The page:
“It was very clever and a very good example of the extremes of plasticity that are available in the adult mammalian cortex,” said Eric Thomson, a researcher in the Miguel Nicolelis lab at Duke University who did not participate in the study. “It’s another verification that if you make the information available to the brain, the brain is smart enough to make use of that information in an adaptive way.”
“This is an elegant demonstration of the brain’s capacity to incorporate totally new senses,” David Eagleman, a neuroscientist at Baylor College of Medicine in Houston, Texas, who was also not involved in the research, told The Scientist in an e-mail.
Understanding one’s place in his environment is key to successful navigation, and without an ability to perceive their orientation, people who are blind have a hard time getting around. Interested to see if simple directional signals could help mitigate this navigational deficit in the blind, neuroscientists Yuji Ikegaya and Hiroaki Norimoto of the University of Tokyo created a device that would stimulate the brains of rats when the animals turned their heads north or south.
The neuroprosthesis consists of a geomagnetic compass—much like those found in any smartphone—and a microstimulator with electrodes, which the researchers implanted into the primary visual cortices of rats. When the compass recognized that a rat had turned its head toward the north, an electrode stimulated the left visual cortex. When the animal turned to the south, a separate electrode stimulated the right visual cortex.
The researchers mounted the device on rats whose eyelids had been sutured shut, then compared their navigational performance to that of sighted animals. Remarkably, after just a few days, the “blind” rats fitted with the neuroprosthetic device could find food in a T maze or more complex maze as well as sighted rats. Moreover, after the rats had learned the maze, they could navigate it even if the device was only turned on for a brief period before they entered, then silenced during the trial. “This result suggests that rats can normally acquire an internal map even through a non-inherent modality,” Ikegaya told The Scientist in an e-mail.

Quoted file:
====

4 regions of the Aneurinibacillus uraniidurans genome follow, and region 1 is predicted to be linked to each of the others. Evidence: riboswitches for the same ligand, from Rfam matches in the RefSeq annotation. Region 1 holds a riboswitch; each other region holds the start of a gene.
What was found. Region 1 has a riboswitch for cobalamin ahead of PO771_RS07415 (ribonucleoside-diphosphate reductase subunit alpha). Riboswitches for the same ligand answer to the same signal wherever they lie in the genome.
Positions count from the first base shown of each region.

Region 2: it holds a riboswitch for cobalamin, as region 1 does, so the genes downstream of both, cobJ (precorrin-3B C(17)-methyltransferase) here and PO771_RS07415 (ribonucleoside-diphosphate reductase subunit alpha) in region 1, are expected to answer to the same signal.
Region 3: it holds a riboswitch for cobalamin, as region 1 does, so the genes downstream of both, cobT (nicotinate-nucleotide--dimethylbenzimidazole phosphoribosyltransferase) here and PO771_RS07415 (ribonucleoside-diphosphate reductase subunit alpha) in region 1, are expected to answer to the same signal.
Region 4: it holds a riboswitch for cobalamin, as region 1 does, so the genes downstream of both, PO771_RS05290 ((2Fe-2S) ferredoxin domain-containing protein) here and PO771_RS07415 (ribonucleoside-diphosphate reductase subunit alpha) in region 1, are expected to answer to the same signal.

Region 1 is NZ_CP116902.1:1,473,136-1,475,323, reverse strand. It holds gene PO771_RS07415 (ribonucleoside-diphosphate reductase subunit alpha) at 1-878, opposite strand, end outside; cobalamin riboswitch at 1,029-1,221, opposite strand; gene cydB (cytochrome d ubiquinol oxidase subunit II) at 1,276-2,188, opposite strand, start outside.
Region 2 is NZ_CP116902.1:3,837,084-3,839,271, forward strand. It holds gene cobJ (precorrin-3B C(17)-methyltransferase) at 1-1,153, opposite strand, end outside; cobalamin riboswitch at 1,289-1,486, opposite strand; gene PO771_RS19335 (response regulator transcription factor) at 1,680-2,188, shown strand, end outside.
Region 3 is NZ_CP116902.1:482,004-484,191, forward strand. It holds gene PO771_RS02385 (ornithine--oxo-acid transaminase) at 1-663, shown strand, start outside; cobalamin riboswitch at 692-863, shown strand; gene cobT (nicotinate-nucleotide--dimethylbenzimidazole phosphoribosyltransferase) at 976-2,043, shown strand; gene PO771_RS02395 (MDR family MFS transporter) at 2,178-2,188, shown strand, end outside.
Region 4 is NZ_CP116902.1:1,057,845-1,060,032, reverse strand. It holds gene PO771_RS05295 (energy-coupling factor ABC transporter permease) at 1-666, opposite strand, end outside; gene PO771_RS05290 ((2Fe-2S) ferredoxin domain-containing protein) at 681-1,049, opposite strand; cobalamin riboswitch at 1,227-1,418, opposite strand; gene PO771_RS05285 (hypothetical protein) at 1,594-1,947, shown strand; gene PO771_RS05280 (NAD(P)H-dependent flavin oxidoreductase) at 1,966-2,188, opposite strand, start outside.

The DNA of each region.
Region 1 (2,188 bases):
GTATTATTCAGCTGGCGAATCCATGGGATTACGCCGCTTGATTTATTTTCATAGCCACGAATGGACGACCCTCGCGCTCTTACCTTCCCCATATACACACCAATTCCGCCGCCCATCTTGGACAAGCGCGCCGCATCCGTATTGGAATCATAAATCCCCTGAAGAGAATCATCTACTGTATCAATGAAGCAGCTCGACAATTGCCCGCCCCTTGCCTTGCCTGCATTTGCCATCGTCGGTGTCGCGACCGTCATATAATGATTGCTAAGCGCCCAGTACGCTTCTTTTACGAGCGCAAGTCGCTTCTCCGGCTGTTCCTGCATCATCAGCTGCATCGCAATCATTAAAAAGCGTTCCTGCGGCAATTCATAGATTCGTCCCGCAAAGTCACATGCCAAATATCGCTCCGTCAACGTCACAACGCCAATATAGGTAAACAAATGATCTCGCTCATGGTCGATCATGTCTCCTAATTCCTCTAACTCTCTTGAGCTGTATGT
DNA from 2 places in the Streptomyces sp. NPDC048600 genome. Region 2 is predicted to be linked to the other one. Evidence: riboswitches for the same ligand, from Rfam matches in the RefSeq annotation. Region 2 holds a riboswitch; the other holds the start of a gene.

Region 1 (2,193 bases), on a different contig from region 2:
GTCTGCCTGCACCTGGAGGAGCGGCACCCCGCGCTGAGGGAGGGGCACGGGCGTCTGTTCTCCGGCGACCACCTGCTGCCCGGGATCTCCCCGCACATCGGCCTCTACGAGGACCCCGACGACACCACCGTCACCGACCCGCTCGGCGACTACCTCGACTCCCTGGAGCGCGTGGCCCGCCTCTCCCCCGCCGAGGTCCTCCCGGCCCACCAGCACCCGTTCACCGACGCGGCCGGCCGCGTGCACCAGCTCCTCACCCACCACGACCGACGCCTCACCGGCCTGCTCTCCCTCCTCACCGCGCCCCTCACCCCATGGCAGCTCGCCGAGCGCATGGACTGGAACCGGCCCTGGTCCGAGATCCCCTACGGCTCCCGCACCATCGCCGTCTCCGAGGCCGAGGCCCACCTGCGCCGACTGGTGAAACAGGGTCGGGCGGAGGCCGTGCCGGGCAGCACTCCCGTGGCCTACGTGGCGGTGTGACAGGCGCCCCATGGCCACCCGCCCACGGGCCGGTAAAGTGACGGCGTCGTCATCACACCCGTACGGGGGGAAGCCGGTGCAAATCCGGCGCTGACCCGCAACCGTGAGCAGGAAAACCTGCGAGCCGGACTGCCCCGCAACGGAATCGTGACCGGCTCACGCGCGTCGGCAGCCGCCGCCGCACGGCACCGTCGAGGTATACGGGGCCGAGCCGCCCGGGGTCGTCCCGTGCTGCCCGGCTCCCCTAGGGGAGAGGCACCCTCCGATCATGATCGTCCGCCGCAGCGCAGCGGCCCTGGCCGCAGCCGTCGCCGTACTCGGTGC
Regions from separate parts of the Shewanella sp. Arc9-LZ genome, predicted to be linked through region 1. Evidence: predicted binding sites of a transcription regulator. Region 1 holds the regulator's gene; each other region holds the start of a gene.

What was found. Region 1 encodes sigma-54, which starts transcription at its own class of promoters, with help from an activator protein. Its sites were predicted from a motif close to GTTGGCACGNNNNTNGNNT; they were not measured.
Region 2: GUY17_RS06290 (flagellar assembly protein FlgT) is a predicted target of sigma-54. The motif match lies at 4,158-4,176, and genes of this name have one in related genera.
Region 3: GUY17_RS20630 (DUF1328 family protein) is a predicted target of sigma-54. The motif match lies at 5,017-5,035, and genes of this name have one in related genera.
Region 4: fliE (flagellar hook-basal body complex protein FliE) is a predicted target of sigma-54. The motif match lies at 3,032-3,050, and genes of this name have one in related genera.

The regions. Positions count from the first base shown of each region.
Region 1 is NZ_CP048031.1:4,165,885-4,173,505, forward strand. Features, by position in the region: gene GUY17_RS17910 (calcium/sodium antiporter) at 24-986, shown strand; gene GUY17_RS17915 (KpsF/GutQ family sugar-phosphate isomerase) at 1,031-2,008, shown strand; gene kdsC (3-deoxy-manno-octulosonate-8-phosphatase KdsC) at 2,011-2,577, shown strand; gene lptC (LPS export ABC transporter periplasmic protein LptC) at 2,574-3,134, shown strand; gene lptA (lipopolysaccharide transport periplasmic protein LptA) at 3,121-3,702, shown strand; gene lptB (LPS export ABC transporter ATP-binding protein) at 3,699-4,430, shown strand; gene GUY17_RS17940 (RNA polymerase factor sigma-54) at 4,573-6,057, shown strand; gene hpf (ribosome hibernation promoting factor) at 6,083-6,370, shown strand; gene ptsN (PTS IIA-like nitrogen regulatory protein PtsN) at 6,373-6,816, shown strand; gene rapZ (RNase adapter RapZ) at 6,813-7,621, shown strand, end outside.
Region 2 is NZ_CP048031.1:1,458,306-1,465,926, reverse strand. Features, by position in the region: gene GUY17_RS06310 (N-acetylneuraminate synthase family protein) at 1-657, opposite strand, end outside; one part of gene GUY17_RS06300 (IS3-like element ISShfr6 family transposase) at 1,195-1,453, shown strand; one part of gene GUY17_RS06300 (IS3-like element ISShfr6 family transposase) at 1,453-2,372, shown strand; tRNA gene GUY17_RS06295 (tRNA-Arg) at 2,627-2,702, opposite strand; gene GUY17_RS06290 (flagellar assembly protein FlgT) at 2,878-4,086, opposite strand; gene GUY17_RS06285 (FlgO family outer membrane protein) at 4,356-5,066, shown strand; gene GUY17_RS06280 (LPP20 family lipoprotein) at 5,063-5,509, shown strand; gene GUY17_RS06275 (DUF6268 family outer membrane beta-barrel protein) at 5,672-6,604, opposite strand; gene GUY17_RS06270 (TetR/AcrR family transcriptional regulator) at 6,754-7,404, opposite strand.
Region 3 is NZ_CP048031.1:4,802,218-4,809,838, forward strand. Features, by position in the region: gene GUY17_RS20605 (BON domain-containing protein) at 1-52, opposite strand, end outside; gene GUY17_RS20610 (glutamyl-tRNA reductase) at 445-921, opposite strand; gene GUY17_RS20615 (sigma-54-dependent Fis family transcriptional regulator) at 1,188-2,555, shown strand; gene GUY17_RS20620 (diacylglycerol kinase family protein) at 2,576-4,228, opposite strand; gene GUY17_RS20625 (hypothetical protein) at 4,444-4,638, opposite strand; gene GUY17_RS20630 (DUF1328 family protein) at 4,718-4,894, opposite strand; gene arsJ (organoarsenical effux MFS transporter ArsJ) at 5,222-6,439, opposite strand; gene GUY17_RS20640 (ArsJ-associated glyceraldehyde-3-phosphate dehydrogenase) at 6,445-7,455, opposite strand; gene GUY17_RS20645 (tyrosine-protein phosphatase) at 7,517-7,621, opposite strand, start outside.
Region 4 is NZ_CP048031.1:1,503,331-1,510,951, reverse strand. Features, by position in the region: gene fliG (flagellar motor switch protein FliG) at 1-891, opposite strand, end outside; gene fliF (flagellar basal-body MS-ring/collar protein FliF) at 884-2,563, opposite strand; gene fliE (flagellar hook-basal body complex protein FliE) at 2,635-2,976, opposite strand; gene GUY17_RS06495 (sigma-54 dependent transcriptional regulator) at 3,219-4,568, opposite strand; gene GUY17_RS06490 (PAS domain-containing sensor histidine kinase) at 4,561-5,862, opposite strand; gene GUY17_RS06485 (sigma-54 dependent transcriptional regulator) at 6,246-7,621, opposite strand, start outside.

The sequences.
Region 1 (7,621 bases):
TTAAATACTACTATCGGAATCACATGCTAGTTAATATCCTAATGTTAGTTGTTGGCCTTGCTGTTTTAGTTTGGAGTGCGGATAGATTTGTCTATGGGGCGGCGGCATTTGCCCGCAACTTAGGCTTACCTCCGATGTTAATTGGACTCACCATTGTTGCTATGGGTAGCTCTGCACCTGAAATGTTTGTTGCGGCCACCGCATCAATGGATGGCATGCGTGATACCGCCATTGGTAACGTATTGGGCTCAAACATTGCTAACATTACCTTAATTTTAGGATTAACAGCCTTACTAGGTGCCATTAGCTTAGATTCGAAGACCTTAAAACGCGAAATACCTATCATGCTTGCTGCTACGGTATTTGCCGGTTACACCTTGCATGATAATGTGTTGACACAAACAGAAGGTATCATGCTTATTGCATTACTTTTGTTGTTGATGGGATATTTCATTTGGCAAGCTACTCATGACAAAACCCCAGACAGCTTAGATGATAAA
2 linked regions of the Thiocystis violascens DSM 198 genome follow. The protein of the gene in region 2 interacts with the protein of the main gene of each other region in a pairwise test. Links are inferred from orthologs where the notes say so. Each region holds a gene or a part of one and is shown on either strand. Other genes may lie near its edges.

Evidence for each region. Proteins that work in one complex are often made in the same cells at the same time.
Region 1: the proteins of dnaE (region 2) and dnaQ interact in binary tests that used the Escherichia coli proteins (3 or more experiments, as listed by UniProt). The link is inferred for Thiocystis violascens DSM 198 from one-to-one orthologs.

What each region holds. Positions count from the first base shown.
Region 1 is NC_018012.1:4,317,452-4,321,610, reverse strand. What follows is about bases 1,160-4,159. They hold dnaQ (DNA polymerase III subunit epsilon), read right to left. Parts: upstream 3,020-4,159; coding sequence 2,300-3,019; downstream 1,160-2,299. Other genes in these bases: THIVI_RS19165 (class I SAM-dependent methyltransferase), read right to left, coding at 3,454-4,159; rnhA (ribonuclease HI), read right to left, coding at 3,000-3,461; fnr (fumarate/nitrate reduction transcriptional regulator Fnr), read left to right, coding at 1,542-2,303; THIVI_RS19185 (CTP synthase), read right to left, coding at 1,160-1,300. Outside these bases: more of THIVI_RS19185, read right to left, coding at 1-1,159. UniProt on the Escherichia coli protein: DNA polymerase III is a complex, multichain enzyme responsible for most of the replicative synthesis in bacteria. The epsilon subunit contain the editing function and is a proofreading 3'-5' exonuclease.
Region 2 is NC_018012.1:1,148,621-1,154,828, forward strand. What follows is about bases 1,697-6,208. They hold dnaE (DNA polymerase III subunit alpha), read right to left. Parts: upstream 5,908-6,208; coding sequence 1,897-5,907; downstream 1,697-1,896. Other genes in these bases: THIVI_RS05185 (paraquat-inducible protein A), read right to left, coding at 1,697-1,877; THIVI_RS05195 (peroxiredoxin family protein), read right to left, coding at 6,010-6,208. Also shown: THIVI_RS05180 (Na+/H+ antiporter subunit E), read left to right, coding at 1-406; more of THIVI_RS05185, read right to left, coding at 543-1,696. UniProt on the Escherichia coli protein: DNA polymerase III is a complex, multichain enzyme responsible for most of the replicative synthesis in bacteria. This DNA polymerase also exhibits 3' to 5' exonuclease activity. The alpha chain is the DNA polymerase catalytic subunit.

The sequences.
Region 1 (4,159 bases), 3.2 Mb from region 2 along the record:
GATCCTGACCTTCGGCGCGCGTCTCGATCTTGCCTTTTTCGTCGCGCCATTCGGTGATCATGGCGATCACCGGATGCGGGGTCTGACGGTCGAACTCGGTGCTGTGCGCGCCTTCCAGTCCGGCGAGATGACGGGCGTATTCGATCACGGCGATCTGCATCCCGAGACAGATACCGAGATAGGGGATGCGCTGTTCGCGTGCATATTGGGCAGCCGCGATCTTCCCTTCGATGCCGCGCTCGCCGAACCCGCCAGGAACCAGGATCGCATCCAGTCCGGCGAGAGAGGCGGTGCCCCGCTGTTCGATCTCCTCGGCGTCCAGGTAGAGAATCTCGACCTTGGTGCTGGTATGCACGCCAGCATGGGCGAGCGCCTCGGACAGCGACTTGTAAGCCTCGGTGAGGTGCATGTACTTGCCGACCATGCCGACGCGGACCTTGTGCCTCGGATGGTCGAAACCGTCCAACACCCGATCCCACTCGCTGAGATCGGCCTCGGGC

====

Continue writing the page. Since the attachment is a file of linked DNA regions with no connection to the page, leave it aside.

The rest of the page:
“Many neuroscientists hold on to the reasonable—but largely untested—intuition that the brain can only incorporate a new data stream if it's an extension of, or structured the same as, existing senses,” said Eagleman. “But this result beautifully illustrates that we have not yet discovered the theoretical limits of the brain’s flexibility.”
The “blind” rats fitted with the neuroprostheses are “definitely perceiving something,” agreed neuroscientist Velia Cardin of University College London who was not involved in the study. “It’s a question of the nature of that perception.” Cardin said she suspects that the signals may appear as flashes of light that the rats learn to associate with north and south. Of course, she added, “it doesn’t really matter what you perceive, if you can use it.” The next step, Cardin noted, is to see if the device can help rats navigate a more complex environment, a task that may require more than just two electrodes.
Eventually, the researchers hope that similar neuroprostheses may help people with vision impairments to sense their environments. In the nearer term, they wonder if a simple geomagnetic sensor could be attached to the canes used by the blind to provide tactile or auditory feedback that could improve navigation.
Down the line, Ikegaya speculates about the plausibility of “supersensory organs”—artificial sensors though which humans can expand their senses to perceive signals of geomagnetism, ultraviolet radiation, ultrasonic noises, pheromones, and more. “Perhaps we do not yet make full use of our brain,” he said. “The real sensory world must be much more ‘colorful’ than what you are currently experiencing.”
H. Norimoto, Y. Ikegaya, “Visual cortical prosthesis with a geomagnetic compass restores spatial navigation in blind rats,” Current Biology, 25:1-5, 2015.